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An Introduction to Optimization, 4th Edition by Stanislaw H. Zak, Edwin K. P. Chong

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CHAPTER 11

QUASI-NEWTON METHODS

11.1 Introduction

Newton’s method is one of the more successful algorithms for optimization. If it converges, it has a quadratic order of convergence. However, as pointed out before, for a general nonlinear objective function, convergence to a solution cannot be guaranteed from an arbitrary initial point x(0) In general, if the initial point is not sufficiently close to the solution, then the algorithm may not possess the descent property for some k].

Recall that the idea behind Newton’s method is to locally approximate the function f being minimized, at every iteration, by a quadratic function. The minimizer for the quadratic approximation is used as the starting point for the next iteration. This leads to Newton’s recursive algorithm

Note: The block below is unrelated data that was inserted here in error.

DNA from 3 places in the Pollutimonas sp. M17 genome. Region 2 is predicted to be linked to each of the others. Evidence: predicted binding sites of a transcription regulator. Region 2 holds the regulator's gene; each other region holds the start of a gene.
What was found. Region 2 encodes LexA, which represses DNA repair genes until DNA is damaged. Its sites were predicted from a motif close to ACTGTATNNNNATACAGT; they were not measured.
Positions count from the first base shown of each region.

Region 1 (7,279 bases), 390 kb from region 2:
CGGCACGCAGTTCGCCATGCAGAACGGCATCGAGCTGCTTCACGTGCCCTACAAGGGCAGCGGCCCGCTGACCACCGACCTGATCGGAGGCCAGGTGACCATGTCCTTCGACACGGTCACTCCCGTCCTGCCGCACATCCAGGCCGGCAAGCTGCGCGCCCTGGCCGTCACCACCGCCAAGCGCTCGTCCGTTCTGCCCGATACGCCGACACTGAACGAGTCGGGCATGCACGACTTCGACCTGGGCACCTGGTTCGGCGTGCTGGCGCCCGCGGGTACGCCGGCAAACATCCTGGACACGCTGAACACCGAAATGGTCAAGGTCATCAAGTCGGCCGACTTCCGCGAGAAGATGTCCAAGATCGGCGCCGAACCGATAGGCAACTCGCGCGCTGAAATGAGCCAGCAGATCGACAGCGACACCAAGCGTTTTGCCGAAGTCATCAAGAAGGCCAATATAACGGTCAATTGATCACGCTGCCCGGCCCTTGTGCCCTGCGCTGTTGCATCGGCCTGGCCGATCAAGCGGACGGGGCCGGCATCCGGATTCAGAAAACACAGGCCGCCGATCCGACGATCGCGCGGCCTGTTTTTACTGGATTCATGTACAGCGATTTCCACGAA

equation

We may try to guarantee that the algorithm has the descent property by modifying the original algorithm as follows:

equation

where αk is chosen to ensure that

equation

For example, we may choose αk = arg minα≥0 f(x(k) − αF(x(k))−1g(k)) (see Theorem 9.2). We can then determine an appropriate value of αk by performing a line search in the ...

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